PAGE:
Wednesday, August 8, 2012

Apnoea or Allergy?

When you have a medical problem, the kind of treatment recommended will vary according to whom you ask for help. A chemist will give you drugs, a surgeon will offer to cut the problem out, a faith healer will give you bullshit and a sleep clinic will fit you with a CPAP machine to keep you breathing at night.
For instance, if you happen to have a little sleep apnoea like me, you first take a sleep test to determine the severity of your symptoms. You go to a sleep clinic with your pillow and favourite teddy bear and they stick wires on your skin to your head and chest. They attach a blood oxygen sensor to your forefinger and tuck you in for an uncomfortable nights' sleep.
Once the severity of your symptoms are determined, you are fitted for a mask. A CPAP machine is calibrated to force enough oxygen into your airway to ensure that every night is as uncomfortable as can possibly be. After a couple of weeks of sleepless struggling as the CPAP machine tries to explode your sinuses with cold air, you toss the CPAP machine out. This is called being 'non-compliant'.
If you are unfortunate enough to have a GP who is savvy on up to date remedies for apnoea you will be chided on being non-compliant and then given a referral to see a maxillofacial surgeon as a possible alternative to CPAP. The surgeon will tell you to have a radiology scan of your head to see if the state of your sinuses and the size of your bank account will justify nasal surgery. After the surgeon carefully looks at the speed boat brochure laying next to your radiology scan he recommends carving up your sinuses to allow you to sleep easier and 'relieve' your suffering.
On the gurney you calmly recall your boss telling you that her nasal surgery left her in daily pain for the last seven years, but that 'rarely' happens. The surgeon and the anaesthetist give you winning smiles as they lean over you and say, “you will hardly notice anything.”
You wake up an hour and a half later and it was true, you didn't notice anything and everything is fine, until the local wears off. In the middle of the night you have to demand the nurse give you a shot of morphine as she doesn't really believe that Tylenol 'doesn't do anything' for you.
A week later, after removing five kilometres of gauze from your nose, you are ready to try out your new sinuses. Things are different. There is a clean, cool breeze every time you inhale through your nose and your sinuses drain like a faucet. When you bend over a little, a river of liquid snot runs out of your nose. Well, maybe that's an improvement. It is certainly much more entertaining than it used to be. But you still suffer from a light to moderate amount of sleep apnoea and you chalk it up to being a little overweight. So you resign yourself to taking a spontaneous nap every afternoon and needing more sleep than everyone else. Yeah, fuck it.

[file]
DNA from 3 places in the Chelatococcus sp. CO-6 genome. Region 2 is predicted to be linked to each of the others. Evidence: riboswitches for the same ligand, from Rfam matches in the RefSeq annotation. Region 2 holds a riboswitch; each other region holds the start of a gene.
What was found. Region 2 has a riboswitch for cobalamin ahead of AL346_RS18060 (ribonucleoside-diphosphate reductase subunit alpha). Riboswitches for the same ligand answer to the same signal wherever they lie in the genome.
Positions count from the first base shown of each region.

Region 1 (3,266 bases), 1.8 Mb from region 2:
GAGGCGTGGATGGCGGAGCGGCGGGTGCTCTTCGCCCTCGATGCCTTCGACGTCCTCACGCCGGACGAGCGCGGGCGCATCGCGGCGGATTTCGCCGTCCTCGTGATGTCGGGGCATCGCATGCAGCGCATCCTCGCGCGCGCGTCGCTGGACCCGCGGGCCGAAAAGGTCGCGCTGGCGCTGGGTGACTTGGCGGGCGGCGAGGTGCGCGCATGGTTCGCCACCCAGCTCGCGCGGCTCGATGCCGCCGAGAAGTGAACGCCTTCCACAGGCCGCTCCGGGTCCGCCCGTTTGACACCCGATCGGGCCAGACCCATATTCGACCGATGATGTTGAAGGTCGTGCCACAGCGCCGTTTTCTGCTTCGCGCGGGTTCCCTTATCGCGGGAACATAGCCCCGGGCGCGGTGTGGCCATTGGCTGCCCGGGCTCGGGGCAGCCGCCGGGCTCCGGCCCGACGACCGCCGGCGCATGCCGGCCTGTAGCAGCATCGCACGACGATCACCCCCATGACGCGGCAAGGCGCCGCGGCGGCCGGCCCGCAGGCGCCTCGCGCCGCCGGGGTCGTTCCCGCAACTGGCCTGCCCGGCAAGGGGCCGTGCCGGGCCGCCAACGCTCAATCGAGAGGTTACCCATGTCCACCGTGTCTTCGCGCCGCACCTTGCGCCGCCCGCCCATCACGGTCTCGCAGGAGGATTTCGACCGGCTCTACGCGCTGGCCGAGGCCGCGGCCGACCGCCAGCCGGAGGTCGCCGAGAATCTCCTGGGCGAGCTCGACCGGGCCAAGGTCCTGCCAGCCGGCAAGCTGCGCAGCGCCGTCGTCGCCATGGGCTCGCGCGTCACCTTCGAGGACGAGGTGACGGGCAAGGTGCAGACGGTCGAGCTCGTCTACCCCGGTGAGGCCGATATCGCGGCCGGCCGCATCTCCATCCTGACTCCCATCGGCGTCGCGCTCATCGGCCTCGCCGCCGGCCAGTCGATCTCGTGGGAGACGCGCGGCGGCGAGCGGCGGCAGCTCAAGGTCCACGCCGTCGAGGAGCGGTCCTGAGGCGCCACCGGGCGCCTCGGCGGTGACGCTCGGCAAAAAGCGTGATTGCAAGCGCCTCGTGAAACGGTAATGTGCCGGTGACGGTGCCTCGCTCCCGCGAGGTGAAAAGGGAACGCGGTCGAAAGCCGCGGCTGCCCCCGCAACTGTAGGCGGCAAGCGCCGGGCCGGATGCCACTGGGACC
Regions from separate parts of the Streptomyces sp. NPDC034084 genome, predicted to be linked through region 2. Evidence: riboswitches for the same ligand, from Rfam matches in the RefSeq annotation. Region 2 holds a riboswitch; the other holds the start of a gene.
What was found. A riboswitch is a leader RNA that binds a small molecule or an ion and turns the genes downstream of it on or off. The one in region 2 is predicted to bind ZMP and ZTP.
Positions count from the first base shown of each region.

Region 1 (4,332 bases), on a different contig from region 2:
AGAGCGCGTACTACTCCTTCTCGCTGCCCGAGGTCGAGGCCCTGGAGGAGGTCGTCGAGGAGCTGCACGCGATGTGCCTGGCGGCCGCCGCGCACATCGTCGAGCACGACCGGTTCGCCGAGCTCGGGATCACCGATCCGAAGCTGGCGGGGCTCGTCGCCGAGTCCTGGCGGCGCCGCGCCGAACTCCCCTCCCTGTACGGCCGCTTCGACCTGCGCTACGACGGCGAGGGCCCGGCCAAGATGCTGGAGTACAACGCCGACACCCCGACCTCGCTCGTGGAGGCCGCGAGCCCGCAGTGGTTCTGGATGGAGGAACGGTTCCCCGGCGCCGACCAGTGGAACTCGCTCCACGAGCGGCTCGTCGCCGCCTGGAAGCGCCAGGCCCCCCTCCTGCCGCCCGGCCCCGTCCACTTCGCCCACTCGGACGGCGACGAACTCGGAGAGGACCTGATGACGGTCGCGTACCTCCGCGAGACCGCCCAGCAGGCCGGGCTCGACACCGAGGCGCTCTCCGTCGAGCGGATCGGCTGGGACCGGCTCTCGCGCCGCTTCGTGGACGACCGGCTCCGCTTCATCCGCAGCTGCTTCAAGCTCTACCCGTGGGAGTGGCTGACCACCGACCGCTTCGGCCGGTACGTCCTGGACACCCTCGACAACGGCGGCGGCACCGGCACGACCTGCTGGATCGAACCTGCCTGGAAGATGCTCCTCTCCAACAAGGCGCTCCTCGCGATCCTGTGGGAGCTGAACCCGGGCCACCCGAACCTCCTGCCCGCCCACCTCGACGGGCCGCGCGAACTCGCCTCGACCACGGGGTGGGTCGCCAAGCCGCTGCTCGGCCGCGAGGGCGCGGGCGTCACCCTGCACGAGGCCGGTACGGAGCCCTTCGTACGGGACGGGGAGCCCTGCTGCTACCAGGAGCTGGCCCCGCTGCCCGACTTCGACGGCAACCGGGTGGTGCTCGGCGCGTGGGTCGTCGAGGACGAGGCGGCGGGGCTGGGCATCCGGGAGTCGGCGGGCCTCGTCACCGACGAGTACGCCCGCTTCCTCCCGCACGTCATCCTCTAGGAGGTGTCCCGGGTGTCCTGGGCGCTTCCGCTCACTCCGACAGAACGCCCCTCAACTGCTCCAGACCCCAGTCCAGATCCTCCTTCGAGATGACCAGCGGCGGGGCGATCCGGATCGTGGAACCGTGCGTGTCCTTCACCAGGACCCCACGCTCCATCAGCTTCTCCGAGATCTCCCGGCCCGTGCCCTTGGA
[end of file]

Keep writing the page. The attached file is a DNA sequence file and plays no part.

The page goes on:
A couple of years later, you try some allergy pills for a couple of days while on holiday in the states. The pollen season is in full bloom and being in the Willamette Valley, you can hardly breath.
You are apprehensive about taking allergy meds. The last two kinds allergy pills you tried left you feeling like shit. Pseudo-ephedrine left you sleepless and benadryl put you to sleep. This new stuff, fexofenadine, really works without obvious side effects. So you take your new meds for a couple of days, until you leave Oregon and head off to other parts.
A few weeks later you take your daughter Anna to an allergist to look into desensitisation. You watch the doctor verify the diagnosis of dust mite and cat hair using a scratch test. The control, histamine, is put on the skin in one spot and then a sample of dust mites and of cat hair in liquid form is put on her skin in other spots. After a few minutes the skin becomes inflamed and swells up at each of the spots.
It occurs to you that this stuff runs in the family as you tell the allergist that the sniffling daughter leaves a trail of tissues behind her everywhere she goes. The ever-present bandanna hanky weighs heavy in your back pocket, and not just metaphorically. Maybe, just maybe, your sleep apnoea is caused by a reaction or swelling in your sinuses, throat and lungs caused by the dust mites which have bothered you for decades. But this doesn't occur to you until after you have left the allergist's office. If I bring it up to the allergist, I am sure he will agree and recommend a course of allergy treatment. Just like the sleep clinic and CPAP, the surgeon and surgery, this will be the end all of my problems. Except, all sarcasm aside, there is possibly a ring of truth to this.
It seemed intuitive to experiment with some allergy meds after suspecting there is some link between my allergies and sleep apnoea. So I took up a regimen of allergy meds for a couple weeks. I noticed that after a week that I felt more rested than I had been for ages. My relationship with food seems more relaxed. I am able to concentrate better. Very interesting.
I went to the Google and looked this up. It appears that there is also a link between my allergies and anxious behaviour. I read somewhere that ADHD and sleep apnoea are connected, where ADHD is claimed to be a consequence of the loss of sleep suffered by sleep apnoea. I have also read that loss of sleep associated with sleep apnoea is also blamed for overeating.
This whole chain of shit was started from the epiphany of seeing the inflammation caused by the scratch test being administered to offspring Anna and linking it to little observations I had made.
Then again, maybe it's just the yoga.